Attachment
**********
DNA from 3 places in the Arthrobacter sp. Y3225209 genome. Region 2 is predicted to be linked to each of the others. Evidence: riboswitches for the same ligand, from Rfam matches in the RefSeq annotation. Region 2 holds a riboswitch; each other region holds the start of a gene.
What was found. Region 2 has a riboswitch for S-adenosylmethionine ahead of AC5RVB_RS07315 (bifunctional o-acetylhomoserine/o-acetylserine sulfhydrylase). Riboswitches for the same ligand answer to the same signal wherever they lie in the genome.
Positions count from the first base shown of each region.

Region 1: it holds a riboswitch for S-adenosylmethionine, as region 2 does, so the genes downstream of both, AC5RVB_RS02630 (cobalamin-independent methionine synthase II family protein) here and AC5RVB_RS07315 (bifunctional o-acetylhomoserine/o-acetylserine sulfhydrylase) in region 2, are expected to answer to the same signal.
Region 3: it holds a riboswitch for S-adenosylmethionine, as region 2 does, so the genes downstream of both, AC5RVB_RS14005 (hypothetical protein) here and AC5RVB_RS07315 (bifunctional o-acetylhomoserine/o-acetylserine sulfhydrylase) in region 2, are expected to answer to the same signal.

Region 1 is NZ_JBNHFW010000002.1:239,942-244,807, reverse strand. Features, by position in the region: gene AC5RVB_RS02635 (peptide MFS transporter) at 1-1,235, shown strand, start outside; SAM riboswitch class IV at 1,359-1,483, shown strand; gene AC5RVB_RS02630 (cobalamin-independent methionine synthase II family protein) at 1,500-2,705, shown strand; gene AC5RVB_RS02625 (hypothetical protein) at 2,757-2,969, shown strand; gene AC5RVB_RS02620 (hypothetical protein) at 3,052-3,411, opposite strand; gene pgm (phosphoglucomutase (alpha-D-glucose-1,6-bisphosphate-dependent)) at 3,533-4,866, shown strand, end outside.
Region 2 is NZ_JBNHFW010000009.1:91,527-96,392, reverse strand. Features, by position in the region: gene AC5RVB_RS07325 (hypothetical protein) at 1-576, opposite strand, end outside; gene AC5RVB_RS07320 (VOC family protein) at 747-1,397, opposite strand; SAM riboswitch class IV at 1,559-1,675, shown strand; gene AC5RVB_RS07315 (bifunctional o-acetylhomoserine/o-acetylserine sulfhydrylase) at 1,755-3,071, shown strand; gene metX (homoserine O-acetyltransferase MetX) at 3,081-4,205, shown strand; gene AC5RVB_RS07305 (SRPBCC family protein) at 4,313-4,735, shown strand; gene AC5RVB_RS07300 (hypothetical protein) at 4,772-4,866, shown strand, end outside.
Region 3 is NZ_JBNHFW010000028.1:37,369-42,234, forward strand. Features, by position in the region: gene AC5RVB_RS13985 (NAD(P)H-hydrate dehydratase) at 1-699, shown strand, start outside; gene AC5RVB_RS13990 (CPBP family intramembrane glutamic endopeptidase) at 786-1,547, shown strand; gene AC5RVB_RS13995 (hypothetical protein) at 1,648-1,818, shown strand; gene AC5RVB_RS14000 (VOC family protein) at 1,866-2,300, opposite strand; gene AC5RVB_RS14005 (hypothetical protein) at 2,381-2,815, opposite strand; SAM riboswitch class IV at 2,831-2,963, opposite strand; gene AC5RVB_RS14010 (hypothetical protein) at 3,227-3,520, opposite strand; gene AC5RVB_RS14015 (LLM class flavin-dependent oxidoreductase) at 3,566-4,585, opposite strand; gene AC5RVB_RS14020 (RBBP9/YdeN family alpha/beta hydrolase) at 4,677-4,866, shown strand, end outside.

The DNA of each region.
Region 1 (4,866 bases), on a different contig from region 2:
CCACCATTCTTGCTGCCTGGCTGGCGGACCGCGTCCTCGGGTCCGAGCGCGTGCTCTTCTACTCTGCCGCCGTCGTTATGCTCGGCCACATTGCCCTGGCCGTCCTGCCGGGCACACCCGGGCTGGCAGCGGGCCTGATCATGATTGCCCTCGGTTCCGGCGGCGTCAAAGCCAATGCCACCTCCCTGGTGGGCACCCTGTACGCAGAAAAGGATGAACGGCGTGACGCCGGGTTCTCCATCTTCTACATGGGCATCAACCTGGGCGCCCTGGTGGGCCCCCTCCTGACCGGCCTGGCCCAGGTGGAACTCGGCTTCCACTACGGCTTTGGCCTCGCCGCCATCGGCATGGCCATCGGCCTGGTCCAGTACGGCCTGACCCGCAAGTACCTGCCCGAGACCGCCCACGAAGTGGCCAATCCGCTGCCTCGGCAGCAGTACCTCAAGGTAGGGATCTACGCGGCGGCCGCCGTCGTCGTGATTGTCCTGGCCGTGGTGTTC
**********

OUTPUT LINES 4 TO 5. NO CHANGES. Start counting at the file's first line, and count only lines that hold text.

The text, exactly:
Region 1: it holds a riboswitch for S-adenosylmethionine, as region 2 does, so the genes downstream of both, AC5RVB_RS02630 (cobalamin-independent methionine synthase II family protein) here and AC5RVB_RS07315 (bifunctional o-acetylhomoserine/o-acetylserine sulfhydrylase) in region 2, are expected to answer to the same signal.
Region 3: it holds a riboswitch for S-adenosylmethionine, as region 2 does, so the genes downstream of both, AC5RVB_RS14005 (hypothetical protein) here and AC5RVB_RS07315 (bifunctional o-acetylhomoserine/o-acetylserine sulfhydrylase) in region 2, are expected to answer to the same signal.